Five Thoughts on Oklahoma State Letting Go of Glenn Spencer

Written by Kyle Porter

Oklahoma State has let go of Glenn Spencer as its defensive coordinator for 2018. This would have been Spencer’s sixth year at the helm, but now Mike Gundy is looking for his fifth defensive coordinator at OSU, following Vance Bedford, Tim Beckman, Bill Young and Spencer.

This wasn’t a shocking move, and the timing makes sense (more on that in a minute). I saw a lot of “you got the wrong coordinator” chatter on Twitter, which is hilarious considering Oklahoma State had a top-two offense last year and not even a top-50 defense. Spencer did lead what was probably the best defense in school history in 2013, but his other four defenses have fallen somewhere between above average and below average. Not exactly the championship zone.

It’s a good time for Gundy to shake things up, too. With Spencer Sanders presumably ushering in a new era in 2018, you might as well hit reset on a defensive philosophy as well. And it gives us another huge storyline to discuss for the rest of the offseason.

Here are five thoughts on Spencer’s firing in Stillwater.

1. Underrated … but not good enough

The bottom line here is that Oklahoma State’s defense was not good enough to contend for championships in either the Big 12 or nationally. I know points per drive is not the preeminent statistic when it comes to defensive success, but it is meaningful. OSU’s average ranking over the last four years nationally was No. 66. Not good, Bob!

OSU’s defenses have actually largely been statistically worse then most of Bill Young’s (and you guys wanted him tarred and feathered and dragged down Hall of Fame).

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His defense hasn’t been inside the top three in the Big 12 in any of the last four years in terms of points per drive (although it has finished fourth in consecutive years). The conundrum for me is that I always thought Spencer was pretty severly underrated by most OSU fans who thought OSU had the worst defense in the Big 12 (not even close) but not good enough for the new OSU standard. That leads us to…

2. Gundy’s Bar

Can you imagine telling 1999 you that OSU just went 10-3 for three straight seasons and fired one of its coaches for that? (related: can you imagine telling 2013 you that Mike Yurcich outlasted Glenn Spencer in Stillwater?) The renewed standard in Stillwater is that Oklahoma State wins championships. That’s how it should be. That’s what you would expect from a head coach making $5 million a year. That’s what this firing signifies. Gundy values continuity on his coaching staff above almost all else. Apparently one of the “else” is marked improvement from being a top-four defense in the Big 12.

3. Timing is Nice

The timing might feel a little bit odd, but it makes sense. With the new early signing period in December and most of OSU’s 2018 class already in the fold ahead of National Signing Day on February 7, Gundy let go of Spencer right around the time of the AFCA Annual Convention in North Carolina (I believe Spencer actually made a last-minute trip out there).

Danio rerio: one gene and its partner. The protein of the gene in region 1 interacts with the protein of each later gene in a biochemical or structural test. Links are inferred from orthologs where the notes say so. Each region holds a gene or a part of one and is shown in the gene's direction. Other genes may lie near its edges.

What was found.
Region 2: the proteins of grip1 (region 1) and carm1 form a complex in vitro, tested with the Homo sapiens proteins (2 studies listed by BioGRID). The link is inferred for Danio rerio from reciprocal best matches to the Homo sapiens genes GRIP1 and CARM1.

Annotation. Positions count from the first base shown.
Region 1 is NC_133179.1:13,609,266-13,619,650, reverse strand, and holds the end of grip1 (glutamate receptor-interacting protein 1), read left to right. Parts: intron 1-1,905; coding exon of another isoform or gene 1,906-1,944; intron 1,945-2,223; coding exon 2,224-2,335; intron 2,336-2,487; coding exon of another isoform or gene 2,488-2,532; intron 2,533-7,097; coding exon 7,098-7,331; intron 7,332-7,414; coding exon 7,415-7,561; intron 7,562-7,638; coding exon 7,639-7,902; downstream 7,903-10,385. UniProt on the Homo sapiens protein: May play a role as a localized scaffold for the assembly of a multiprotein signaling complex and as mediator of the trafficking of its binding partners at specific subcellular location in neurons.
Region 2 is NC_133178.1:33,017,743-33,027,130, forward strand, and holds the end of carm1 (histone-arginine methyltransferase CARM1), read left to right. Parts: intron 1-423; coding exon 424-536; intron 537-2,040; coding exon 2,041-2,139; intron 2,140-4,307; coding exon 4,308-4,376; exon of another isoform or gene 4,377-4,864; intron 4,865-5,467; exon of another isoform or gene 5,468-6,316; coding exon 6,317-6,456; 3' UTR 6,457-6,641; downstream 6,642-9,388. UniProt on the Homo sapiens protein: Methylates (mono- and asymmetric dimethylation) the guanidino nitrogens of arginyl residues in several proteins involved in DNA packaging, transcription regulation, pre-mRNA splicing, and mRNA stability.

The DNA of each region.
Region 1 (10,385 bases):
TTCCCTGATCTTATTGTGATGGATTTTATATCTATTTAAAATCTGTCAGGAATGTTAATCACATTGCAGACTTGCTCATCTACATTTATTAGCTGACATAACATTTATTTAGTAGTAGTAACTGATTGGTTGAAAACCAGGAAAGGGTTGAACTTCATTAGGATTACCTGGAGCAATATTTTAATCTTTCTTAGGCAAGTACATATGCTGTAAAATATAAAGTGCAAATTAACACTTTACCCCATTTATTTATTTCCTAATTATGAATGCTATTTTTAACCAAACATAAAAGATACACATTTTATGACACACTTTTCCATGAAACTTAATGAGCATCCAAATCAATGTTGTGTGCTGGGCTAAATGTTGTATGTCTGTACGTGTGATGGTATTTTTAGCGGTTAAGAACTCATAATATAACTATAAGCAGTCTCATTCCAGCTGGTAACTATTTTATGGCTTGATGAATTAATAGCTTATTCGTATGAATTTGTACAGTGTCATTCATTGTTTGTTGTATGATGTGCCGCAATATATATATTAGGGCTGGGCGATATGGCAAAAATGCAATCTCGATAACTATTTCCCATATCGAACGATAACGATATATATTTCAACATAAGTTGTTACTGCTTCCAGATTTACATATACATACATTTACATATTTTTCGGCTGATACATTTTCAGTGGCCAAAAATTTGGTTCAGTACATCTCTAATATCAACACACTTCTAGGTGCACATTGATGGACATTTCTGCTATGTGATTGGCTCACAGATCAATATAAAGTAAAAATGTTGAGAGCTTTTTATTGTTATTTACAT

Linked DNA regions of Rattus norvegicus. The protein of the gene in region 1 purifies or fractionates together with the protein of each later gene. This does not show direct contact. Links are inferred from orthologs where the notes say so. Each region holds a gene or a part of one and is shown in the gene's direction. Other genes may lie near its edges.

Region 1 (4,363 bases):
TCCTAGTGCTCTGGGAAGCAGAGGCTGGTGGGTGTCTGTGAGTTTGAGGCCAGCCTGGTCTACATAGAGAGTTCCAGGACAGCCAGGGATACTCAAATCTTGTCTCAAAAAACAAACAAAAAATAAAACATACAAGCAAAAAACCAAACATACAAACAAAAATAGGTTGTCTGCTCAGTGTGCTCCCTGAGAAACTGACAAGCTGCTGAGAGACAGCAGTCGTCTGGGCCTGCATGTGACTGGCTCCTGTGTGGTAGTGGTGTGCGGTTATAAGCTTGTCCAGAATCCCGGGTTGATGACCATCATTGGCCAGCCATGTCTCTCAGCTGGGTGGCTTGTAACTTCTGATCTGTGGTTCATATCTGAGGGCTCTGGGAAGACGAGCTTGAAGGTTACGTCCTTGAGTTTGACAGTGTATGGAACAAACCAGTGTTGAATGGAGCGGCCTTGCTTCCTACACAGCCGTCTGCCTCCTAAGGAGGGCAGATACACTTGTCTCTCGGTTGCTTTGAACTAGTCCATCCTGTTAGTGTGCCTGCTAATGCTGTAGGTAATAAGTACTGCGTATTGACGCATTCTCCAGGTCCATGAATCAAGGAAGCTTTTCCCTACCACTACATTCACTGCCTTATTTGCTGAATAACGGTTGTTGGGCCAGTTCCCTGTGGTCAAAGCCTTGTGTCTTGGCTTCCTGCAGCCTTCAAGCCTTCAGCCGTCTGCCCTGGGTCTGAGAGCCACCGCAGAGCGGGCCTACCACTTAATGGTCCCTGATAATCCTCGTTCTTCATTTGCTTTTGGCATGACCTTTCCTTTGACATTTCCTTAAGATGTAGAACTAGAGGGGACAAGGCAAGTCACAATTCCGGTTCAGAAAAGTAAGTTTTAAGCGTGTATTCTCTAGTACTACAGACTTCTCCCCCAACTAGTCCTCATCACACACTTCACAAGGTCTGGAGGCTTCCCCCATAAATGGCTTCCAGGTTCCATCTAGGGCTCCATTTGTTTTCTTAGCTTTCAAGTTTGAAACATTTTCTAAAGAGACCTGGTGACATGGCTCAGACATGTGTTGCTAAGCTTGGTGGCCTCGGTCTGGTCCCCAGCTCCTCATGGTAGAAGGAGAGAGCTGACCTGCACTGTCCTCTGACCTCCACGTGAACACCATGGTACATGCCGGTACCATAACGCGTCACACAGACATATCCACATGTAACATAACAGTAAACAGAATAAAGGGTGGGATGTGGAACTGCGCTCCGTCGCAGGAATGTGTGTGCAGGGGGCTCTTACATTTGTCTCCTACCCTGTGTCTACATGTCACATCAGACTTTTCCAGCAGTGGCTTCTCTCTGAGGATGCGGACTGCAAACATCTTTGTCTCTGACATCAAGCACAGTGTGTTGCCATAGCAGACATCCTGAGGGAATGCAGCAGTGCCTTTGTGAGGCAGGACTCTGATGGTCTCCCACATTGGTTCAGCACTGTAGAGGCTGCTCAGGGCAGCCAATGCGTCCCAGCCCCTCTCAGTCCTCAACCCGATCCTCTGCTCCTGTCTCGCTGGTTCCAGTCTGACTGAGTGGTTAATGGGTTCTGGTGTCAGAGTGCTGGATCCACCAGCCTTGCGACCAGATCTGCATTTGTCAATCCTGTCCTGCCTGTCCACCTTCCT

If you’re going to be fired, this is the best time for it to happen. Other coaches are hobnobbing and you can take your TCU 2016 or Texas 2017 film and walk around with an iPad around your neck with it playing for the sake of promotion. All terminations suck, but it seems like Gundy did Spencer a solid by not waiting until after National Signing Day in February.

4. Philosophical Shift

I think Oklahoma State is going to step outside of Oklahoma State world for this next hiring. Three of Oklahoma State’s four defensive coordinators had either played or coached previously in Stillwater. I agree with Carson that OSU needs to make its Dana Holgorsen hire on the defensive side.

With a new era of football about to begin for Gundy and Co., why not bring in some hope and change with it on the defensive side? I don’t know that you’re ever going to realize the transformation of the program like you saw under Holgorsen, but it’s at least worth stepping way outside of OSU world to try and make it happen.

Spencer made $675,000 in 2017 and was the 47th-highest paid coordinator so you certainly have some money to play with. And if what Gundy said after Bedlam about being offered more resources from various boosters is true, then you might have a lot of money to play with.

5. A beloved man

*Steps outside of media bubble*

Glenn Spencer is the man.

I’m going to miss his warrior poems and him as an adult with grown children giving flying chest bumps to 300-pound athletes. He always gave a damn about his players, his coaches and everyone around him. He even cared about his relationships with people in the media. That’s not a foregone conclusion. Not all coaches are like that, but he was.

My favorite memory of him will probably always be when he stared Kyle Boone in the eyes last year at Karsten Creek (I started packing up my stuff thinking we were going to get kicked out) and he said, “You do a good job, man.” Terrifying.

I talked to one former player who said he was “more sad than anything” and that the football offices wouldn’t the same without him. I think that’s where most folks who celebrate or cover OSU are right now. Spencer seemed like a good dude whom his players loved and was awesome at times, but ultimately didn’t do a good enough job. Sometimes that’s OK. I think he’s going to be fine with that legacy.

Hopefully he lands at a place where he doesn’t have to scheme for Big 12 defenses anymore.

*Steps back inside media bubble*